Unless the girl was exceptionally beautiful and became the toy of a wealthy merchant, the lot of these women was to be placed in a crib in Chinatown. The cribs were two small rooms occupied by as many as six women at a time. They took turns standing in front of the caged opening, dressed only in a silk blouse, enticing men with a display of their charms and voice. The average crib girl lasted only six years. Many of these women became fearful and lashed out in anger toward anyone. When this happened, they were chained to a bed and fed narcotics, usually opium, until they calmed down and began to work again.

Into this evil underbelly of Chinatown walked Donaldina Cameron. She was a missionary, who accepted a position with the Presbyterian Mission House to teach sewing to the residents of the house in order to give these women an occupation. But it didn’t take her long to realize these women needed more help than to learn how to sew. She spent many a night with the police in Chinatown, searching brothels with the hope of finding imprisoned Chinese women. She took the women from their squalid conditions and hid them until their “owners” gave up the search. Donaldina made many powerful enemies while performing this valuable service, yet she chose to stay at the Mission beyond her one-year missionary assignment. Her service to the Mission and to the enslaved Chinese women became a lifelong mission. She stood up to the tyrannical gangs who ruled Chinatown and profited from the women.

After the 1906 earthquake in San Francisco, the Mission House was destroyed. Donaldina made certain all her records were safe before she left the premises. The House was rebuilt and given a new name–the Cameron House, in her honor. Donaldina continued her work there until she retired in 1934. She is credited with saving nearly 3000 girls from the harsh life of a crib prostitute. But who was Donaldina, the “Angel of Chinatown?”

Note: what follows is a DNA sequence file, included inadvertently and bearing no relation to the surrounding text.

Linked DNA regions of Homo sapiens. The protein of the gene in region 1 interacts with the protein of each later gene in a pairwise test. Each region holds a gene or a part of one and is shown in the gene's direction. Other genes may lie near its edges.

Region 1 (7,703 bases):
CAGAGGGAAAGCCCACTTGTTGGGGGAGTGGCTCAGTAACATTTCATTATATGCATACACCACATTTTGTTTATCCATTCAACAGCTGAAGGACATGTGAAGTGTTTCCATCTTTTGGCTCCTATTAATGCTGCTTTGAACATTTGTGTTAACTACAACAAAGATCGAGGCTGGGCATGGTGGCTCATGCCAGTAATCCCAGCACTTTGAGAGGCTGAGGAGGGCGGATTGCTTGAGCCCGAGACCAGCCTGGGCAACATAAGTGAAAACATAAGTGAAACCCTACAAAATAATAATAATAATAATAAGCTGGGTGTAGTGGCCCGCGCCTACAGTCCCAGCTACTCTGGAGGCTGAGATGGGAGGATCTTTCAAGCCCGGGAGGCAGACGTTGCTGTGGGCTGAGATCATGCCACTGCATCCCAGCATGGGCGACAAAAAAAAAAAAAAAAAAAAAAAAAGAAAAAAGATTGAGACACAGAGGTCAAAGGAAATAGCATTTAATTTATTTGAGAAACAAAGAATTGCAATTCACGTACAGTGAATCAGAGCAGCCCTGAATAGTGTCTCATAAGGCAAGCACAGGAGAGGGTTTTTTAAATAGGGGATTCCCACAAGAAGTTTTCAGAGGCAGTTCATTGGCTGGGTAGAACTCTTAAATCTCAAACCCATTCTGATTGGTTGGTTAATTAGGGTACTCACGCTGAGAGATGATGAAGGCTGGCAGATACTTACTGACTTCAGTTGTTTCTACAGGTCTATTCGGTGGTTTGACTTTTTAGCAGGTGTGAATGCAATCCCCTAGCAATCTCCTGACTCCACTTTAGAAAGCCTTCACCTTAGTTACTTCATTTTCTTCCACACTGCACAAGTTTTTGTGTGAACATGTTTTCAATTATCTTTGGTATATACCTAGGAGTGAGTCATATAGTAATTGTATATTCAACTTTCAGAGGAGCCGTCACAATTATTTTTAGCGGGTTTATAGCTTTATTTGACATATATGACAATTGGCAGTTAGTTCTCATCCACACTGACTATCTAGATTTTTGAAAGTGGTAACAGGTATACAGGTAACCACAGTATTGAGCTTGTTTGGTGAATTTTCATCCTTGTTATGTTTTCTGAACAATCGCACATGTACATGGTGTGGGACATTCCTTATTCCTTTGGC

Donaldina with policemen rescuing a Chinese woman.

Donaldina was a Scot, born in New Zealand, who emigrated to California with her family when she was five. She was a soft-spoken woman. Not at all what you’d expect from someone willing to take on the lords of Chinatown. But she was known to chop down doors with an ax in order to rescue a girl. She became adept at finding girls who had been hidden under trap doors or behind false walls. The men who ran these prostitution rings, the Tongs, told the girls Donaldina was a mad woman who would drink their blood. But the girls learned to trust her, calling her Lo Mo, or beloved mother. Once her reputation was established, friends and relatives of the girls began leaving word at the Presbyterian House with information on where they could be found and rescued. She fought for the freedom of the girls she rescued in the courts and became an outspoken advocate of the rights of this segment of the San Francisco population.

Once the girls were freed, they lived at the Presbyterian House and learned English and housekeeping skills, so they could be integrated into American society. They could not leave the House without an escort. The women were allowed to leave the home only if they married a Christian man who met with the approval of Donaldina. She also founded two orphanages for Chinese children, who were often the offspring of the women she rescued

The mission of Cameron House has changed over the years and is now a comprehensive family service organization serving low income Asian immigrants, and families in San Francisco. It is located at 920 Sacramento Street, San Francisco, CA 94108

Soiled Doves–Prostitution in the Early West, by Anne Seagraves A Biography of Abolitionist Donaldina Cameron


Becky Lower loves to write stories about feisty women who help change history. Visit her website at to read about her latest endeavors.